Professor WILLIAM BLACK (University of Missouri): No contest. It's like the super heavyweight of the world going up against the 65 pound, 13-year-old class weakling - the one that keeps tripping over his feet walking down the hall.
JOFFE-WALT: That was the OTS.
Prof. BLACK: That was the OTS.
JOFFE-WALT: So, how did the heavyweight end up with the puny 13-year-old? Two things - two crazy truths about our system of regulation - number one: banks choose their regulators. If you're a national bank, you have four regulator choices, you go regulator shopping. Number two: if you're a regulator, you want to get picked, because you get paid by the banks - the institutions you're supposed to regulate. The more banks you regulate, the more money you have.
And the Office of Thrift Supervision, it was born at exactly the wrong time when it comes to these two things. So 1989, the savings and loan crisis, thrifts were dropping dead by the hundreds, but the OTS was the thrift regulator, it needed thrifts to pay for its budget.
Prof. BLACK: The OTS was losing revenue and losing revenue. And it was shrinking its staff, but it was losing revenue even faster than it was shrinking staff. So the staff feared that they would lose their jobs. And, of course, the bosses feared, why did they need an agency if there are fewer and fewer institutions?
JOFFE-WALT: The OTS couldn't hold a press conference and say, hello, we're having a going out of business sale. We'll be the laxest regulator in town. Come on down and sign up. No, instead they went to industry meetings. They talked about the services they offered. They showed up at press conferences to make their presence known. Like, this one time in June 2003, bunch of federal regulators are getting together to announce a campaign to ease regulation, you know, cut through red tape, and James Gilleran, the head of the Office of Thrift Supervision, he shows up for the photo op and here's what happened. Professors Patricia McCoy and William Black paint the picture.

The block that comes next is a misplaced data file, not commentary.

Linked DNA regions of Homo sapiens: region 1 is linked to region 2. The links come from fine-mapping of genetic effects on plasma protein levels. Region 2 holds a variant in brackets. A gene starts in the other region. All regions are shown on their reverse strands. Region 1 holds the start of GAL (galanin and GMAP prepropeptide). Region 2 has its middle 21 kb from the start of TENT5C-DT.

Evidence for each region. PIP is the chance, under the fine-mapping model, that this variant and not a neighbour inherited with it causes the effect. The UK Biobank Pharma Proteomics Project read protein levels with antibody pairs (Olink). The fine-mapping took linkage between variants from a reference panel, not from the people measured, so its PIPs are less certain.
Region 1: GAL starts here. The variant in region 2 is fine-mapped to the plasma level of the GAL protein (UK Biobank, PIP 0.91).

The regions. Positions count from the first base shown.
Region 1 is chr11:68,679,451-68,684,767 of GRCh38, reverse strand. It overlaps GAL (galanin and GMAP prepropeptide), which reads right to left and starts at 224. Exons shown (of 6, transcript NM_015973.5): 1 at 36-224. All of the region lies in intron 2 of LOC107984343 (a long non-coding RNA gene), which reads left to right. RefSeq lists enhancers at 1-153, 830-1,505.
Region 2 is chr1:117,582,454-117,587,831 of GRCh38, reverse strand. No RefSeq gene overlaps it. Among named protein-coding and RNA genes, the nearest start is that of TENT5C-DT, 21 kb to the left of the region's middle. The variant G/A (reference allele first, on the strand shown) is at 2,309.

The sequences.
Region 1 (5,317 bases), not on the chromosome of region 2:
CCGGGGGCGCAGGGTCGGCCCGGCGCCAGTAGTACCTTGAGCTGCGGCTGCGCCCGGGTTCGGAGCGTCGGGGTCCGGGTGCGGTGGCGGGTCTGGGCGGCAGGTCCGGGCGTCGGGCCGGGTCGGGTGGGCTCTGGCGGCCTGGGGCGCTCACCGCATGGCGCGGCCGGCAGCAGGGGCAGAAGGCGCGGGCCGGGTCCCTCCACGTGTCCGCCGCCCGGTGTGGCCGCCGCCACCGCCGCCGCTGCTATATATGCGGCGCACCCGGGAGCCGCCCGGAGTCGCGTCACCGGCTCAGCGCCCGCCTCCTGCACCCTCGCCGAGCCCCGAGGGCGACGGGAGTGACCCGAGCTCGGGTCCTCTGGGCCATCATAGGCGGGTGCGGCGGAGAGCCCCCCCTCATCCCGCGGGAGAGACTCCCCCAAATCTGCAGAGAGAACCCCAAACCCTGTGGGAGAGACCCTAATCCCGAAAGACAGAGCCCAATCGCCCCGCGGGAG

Prof. MCCOY: They were essentially standing in a horseshoe. Behind them is a banner that announces the new regulatory relief campaign.
Prof. BLACK: And they're all grinning broadly and poised over a stack of the federal regulations, to demonstrate their intention to cut through all the federal regulations.
Prof. MCCOY: The other federal regulators showed up at the press conference with garden shears, and each of them is holding up their instrument ready to clip - very picturesque. Gilleran showed up with a chainsaw.
JOFFE-WALT: The OTS guy is holding a chainsaw.
Prof. MCCOY: Yes. And he's standing in front.
JOFFE-WALT: Companies got the message. You needed a thrift to be regulated by the OTS. General Motors got one. Next couple of years, so did GE, H&R Block and a large insurance conglomerate called AIG. So, the OTS was the chosen regulator and the OTS messed up.
Mr. MIKE ROSTER (Regulation Attorney): I don't care who was the regulator, I don't think they would've caught this.
JOFFE-WALT: This is Mike Roster. He's a veteran regulation lawyer. And he says, sure, you can dump on the OTS if you want, many would like to see the agency abolished. But Roster says there are bigger fish, like Congress. Congress passed a law in 2000 that made it nearly impossible to regulate the derivatives that got AIG in so much trouble. Be angry at them, Roster says. Rating agencies gave AIG endless stamps of approval. Be angry at them. OTS, he says, that's just a footnote.
Mr. ROSTER: And I hope we don't get diverted to that sideshow. It's getting diverted to sideshows that unfortunately doesn't solve things.
JOFFE-WALT: Last fall, Treasury Secretary Henry Paulson recommended getting rid of the OTS. President Obama is likely to recommend the same thing in the next couple weeks.
So if that's a sideshow, I think we're likely to get diverted. And that's what we do - a crisis, that's our favorite time to throw another layer of regulation on to our already super complicated system. We had the panic of 1907 that gave us the Federal Reserve. Then we had the Great Depression. The Great Depression gave us the FDIC. Then we had the S and L crisis. The S and L crisis gave us the Office of Thrift Supervision and now, here we are.
Chana Jaffe-Walt, NPR News.
SIEGEL: And you can hear more from Chana on AIG and the regulators this weekend on Chicago Public Radio's This American Life.